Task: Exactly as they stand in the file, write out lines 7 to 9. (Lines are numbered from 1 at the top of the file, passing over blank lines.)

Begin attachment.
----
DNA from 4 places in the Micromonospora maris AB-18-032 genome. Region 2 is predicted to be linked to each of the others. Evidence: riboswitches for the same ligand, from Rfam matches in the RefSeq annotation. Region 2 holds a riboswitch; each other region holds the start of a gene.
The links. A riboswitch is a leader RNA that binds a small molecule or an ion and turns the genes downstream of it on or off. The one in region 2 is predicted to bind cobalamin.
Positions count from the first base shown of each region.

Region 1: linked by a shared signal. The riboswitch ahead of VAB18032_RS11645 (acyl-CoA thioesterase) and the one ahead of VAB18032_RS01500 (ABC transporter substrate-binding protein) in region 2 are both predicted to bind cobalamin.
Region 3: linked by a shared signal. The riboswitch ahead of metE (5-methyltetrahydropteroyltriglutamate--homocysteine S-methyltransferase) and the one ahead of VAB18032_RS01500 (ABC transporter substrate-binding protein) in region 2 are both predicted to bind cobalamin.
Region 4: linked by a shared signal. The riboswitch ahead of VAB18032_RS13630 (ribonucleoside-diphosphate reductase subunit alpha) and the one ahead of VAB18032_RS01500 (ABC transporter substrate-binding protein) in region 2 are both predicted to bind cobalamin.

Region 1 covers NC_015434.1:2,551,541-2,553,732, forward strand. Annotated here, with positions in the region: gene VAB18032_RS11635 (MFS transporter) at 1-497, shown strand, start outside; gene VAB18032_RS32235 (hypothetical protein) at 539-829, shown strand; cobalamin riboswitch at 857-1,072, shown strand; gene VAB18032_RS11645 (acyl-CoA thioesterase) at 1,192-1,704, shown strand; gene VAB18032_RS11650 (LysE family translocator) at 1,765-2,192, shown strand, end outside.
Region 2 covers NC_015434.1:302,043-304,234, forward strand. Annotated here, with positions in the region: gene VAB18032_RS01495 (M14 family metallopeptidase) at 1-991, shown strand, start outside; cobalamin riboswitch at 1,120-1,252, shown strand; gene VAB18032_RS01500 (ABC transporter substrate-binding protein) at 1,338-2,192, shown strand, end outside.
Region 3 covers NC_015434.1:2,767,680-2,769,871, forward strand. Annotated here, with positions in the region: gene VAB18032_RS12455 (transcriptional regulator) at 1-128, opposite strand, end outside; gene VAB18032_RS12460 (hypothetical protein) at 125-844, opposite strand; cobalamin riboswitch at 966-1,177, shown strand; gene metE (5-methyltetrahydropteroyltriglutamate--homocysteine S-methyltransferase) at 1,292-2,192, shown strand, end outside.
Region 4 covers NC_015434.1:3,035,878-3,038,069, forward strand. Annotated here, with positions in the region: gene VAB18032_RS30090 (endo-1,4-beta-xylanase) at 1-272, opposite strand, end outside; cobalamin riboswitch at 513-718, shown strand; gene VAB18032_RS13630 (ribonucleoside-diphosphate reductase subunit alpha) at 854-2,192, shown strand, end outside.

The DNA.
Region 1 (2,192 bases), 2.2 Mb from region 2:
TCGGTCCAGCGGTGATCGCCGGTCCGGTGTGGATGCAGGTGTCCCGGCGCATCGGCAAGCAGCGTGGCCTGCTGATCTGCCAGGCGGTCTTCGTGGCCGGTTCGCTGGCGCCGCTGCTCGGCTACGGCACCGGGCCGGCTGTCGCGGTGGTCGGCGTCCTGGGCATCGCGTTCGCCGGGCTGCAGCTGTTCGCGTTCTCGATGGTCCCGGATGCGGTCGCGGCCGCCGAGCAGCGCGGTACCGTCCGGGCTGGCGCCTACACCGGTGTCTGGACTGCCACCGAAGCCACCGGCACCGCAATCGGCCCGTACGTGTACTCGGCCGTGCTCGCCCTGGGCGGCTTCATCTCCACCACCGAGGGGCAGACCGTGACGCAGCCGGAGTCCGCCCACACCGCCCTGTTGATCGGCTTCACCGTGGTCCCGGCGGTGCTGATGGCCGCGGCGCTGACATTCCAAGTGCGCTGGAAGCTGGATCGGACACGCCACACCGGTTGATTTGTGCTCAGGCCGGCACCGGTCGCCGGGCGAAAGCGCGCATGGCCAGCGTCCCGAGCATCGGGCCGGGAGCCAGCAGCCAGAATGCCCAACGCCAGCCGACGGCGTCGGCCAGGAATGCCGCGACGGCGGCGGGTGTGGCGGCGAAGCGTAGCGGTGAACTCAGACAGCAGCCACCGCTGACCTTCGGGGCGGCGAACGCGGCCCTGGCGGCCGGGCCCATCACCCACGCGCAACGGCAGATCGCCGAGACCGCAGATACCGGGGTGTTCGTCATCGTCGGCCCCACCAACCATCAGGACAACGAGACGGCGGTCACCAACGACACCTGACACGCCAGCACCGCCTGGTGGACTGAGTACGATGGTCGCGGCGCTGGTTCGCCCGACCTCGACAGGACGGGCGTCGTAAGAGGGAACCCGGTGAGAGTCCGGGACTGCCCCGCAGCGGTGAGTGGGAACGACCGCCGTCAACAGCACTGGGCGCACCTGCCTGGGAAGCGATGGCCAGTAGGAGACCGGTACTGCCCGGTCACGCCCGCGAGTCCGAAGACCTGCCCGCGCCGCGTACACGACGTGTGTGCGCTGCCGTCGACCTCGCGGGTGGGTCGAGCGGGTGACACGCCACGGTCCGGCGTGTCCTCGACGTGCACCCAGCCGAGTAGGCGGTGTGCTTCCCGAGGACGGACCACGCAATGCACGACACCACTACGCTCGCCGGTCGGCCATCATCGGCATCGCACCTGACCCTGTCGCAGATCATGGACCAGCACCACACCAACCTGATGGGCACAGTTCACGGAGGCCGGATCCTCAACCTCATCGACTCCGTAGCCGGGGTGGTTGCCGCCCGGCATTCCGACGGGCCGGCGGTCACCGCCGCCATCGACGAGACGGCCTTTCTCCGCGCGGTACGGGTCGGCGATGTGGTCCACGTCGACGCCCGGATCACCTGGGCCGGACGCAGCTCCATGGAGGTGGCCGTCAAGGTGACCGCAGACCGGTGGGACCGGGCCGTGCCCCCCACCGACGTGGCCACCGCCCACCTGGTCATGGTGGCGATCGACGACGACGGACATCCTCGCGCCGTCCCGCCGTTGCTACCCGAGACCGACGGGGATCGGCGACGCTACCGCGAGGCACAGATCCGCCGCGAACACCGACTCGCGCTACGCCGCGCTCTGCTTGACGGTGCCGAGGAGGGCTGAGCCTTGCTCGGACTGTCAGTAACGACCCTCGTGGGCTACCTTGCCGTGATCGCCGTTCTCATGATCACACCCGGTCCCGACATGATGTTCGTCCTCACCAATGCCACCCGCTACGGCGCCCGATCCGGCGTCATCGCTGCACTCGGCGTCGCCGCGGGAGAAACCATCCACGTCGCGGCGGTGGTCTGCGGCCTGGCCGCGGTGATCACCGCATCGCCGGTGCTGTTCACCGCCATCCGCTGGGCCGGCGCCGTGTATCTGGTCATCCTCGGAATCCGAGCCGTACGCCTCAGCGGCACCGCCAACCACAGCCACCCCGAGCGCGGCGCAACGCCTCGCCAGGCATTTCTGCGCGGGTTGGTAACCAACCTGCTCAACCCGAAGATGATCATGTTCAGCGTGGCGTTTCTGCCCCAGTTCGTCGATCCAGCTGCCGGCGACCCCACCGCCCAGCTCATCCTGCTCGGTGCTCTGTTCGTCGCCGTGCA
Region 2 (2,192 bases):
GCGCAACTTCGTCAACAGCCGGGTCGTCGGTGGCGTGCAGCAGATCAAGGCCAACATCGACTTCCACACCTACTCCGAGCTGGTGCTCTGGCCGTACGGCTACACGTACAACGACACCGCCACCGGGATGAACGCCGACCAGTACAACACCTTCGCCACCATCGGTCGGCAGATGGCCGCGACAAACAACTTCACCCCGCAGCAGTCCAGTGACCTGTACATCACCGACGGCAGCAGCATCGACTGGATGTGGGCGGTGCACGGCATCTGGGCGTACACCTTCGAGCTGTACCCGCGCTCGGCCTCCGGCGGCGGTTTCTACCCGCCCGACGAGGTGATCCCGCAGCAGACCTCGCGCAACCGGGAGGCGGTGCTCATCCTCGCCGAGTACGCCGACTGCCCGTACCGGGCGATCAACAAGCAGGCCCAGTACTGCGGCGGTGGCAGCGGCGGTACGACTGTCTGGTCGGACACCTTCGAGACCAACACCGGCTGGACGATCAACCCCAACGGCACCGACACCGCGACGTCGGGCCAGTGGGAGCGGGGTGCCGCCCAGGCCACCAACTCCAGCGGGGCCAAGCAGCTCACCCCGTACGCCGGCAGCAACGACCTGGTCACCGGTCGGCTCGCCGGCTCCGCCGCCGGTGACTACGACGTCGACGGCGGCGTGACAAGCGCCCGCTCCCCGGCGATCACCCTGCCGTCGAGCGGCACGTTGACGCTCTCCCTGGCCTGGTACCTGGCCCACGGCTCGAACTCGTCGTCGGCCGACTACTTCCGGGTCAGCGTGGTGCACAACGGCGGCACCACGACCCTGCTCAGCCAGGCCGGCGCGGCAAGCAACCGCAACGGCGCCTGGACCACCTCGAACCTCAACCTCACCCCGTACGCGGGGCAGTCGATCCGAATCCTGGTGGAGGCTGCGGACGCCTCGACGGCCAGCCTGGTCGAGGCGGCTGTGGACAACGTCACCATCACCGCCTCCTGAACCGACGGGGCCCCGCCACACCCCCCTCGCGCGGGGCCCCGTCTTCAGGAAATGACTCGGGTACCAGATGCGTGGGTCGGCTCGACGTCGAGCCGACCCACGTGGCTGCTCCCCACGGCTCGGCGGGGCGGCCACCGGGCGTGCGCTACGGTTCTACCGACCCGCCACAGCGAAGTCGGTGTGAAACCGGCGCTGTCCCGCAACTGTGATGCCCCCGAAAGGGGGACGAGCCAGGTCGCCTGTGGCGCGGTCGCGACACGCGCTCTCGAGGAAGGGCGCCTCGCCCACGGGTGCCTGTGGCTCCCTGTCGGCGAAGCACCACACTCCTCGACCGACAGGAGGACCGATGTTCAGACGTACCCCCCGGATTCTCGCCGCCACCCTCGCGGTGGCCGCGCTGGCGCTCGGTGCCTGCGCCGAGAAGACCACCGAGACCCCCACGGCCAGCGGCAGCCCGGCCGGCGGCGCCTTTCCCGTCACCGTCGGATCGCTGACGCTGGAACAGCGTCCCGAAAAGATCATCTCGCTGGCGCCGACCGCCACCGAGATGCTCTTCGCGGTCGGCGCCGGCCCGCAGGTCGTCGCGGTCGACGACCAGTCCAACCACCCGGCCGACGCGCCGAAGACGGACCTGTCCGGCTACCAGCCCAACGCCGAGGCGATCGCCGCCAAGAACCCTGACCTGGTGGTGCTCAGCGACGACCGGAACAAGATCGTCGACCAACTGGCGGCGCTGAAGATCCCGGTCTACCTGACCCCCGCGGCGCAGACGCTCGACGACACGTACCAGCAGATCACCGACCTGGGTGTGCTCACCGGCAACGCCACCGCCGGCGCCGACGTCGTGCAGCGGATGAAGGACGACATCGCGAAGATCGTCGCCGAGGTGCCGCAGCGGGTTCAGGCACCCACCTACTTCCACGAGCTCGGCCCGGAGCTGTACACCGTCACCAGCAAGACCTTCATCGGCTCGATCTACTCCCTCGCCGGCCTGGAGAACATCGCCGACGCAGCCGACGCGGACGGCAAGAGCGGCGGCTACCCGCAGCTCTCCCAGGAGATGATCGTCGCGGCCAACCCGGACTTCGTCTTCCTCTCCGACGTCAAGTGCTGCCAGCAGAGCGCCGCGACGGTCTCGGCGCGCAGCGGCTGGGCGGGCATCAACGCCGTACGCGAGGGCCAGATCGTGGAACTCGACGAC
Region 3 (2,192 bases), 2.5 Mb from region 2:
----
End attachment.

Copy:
Region 1 covers NC_015434.1:2,551,541-2,553,732, forward strand. Annotated here, with positions in the region: gene VAB18032_RS11635 (MFS transporter) at 1-497, shown strand, start outside; gene VAB18032_RS32235 (hypothetical protein) at 539-829, shown strand; cobalamin riboswitch at 857-1,072, shown strand; gene VAB18032_RS11645 (acyl-CoA thioesterase) at 1,192-1,704, shown strand; gene VAB18032_RS11650 (LysE family translocator) at 1,765-2,192, shown strand, end outside.
Region 2 covers NC_015434.1:302,043-304,234, forward strand. Annotated here, with positions in the region: gene VAB18032_RS01495 (M14 family metallopeptidase) at 1-991, shown strand, start outside; cobalamin riboswitch at 1,120-1,252, shown strand; gene VAB18032_RS01500 (ABC transporter substrate-binding protein) at 1,338-2,192, shown strand, end outside.
Region 3 covers NC_015434.1:2,767,680-2,769,871, forward strand. Annotated here, with positions in the region: gene VAB18032_RS12455 (transcriptional regulator) at 1-128, opposite strand, end outside; gene VAB18032_RS12460 (hypothetical protein) at 125-844, opposite strand; cobalamin riboswitch at 966-1,177, shown strand; gene metE (5-methyltetrahydropteroyltriglutamate--homocysteine S-methyltransferase) at 1,292-2,192, shown strand, end outside.